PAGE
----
“It can be pretty difficult to make the key decision between Mac and Windows. But… Macs are the best choice for many users, probably you included,” Paul Vaughn writes for The San Antonio Express-News.
Vaughn writes, “All Macs come with a variety of software that will help you create movies and music without buying additional programs. Apple’s iLife suite is a nicely integrated package that includes iMovie, iDVD and GarageBand, among others. The combination of these lets you import your digital video, edit it, add titles, music and transitions, and then burn your movie to a DVD that can be played in any home DVD player. Movies created with iMovie have been featured at international film festivals like Cannes and Sundance — it’s that good. With GarageBand you can create your own electronic music, create podcasts, record live music and plenty more.”
“The same folks who made the computer and its operating system make all of this software, so everything works smoothly together and you get a fantastic user experience. There are also third-party applications available, but you get these tools pre-installed on any Mac as part of the price of admission,” Vaughn writes. “If you later want to move up to more professional software, Apple offers Final Cut Express and Final Cut Studio for more professional video work and Logic Pro for music. Many people working in the television and music industries use these applications.”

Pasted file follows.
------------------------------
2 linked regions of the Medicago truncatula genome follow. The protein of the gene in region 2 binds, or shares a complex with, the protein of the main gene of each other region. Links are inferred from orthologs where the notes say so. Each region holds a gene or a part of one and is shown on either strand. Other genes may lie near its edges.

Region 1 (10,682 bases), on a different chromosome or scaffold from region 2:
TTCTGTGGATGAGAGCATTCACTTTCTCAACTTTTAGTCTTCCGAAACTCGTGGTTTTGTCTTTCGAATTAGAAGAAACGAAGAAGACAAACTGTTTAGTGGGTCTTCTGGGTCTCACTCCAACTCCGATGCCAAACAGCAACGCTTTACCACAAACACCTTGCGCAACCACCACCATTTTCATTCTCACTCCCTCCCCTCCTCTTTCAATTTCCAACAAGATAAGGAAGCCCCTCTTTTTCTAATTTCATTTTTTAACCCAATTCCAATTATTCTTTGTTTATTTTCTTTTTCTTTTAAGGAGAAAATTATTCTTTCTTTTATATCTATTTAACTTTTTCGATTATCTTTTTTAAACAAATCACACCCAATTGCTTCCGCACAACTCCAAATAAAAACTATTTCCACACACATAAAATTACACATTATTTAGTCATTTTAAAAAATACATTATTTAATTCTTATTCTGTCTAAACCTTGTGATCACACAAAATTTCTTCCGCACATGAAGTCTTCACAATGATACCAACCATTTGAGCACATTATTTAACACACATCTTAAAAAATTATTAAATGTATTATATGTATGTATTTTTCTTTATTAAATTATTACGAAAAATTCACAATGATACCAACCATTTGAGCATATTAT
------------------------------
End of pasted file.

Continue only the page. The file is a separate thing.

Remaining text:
Vaughn writes, “But while making movies and music, don’t forget about your schoolwork. Microsoft Office is available for the Mac, and there are other alternatives as well. There are many scientific applications that work great on the Mac. If you need a specific application, check with the developer and see if there is a Mac version. If not, there may be an equivalent by another developer or you can run the Windows version on a Mac with programs like Parallels Desktop for Mac (http://www.parallels.com), Crossover (http://www.codeweavers.com) or another such application.”
“HP or Compaq (they are the same company now) will sell you a computer built by them, with a Microsoft operating system and some other third-party software that might be able to do some of the things you want. The software that comes with these systems is often there because the developer has paid the PC manufacturer to include it,” Vaughn writes.
“The Mac is an easy out-of-the-box solution and you will be productive on the MacBook within 10 minutes. Windows Vista sounds like it will be a nice upgrade, but you will have to choose from five versions,” Vaughn writes. “Every Mac comes with the full version of Mac OS X and iLife ’06; nothing is cut out for the less expensive systems. The version of Mac OS X is the same on a $500 Mac Mini as it is on a $2,500 Mac Pro. The only other version is Mac OS X Server, which is designed for servers and not average users. A Mac has all the features you want from Vista, but has them right now.”
Vaughn writes, “I recommend that you go over to the nearest Apple Store or Mac retailer and have the sales people demonstrate some of the software that comes with a Mac. I know you will be impressed.”
Full article here.
This is truly an excellent answer to a reader’s question, “Why Mac?” from The San Antonio Express-News’ Paul Vaughn. Vaughn is a freelance writer, graphic artist, Web designer and Mac consultant who invites readers to email him with any Mac-related questions at firstname.lastname@example.org
Paul Vaughn’s San Antonio Express-News columns can be found here.
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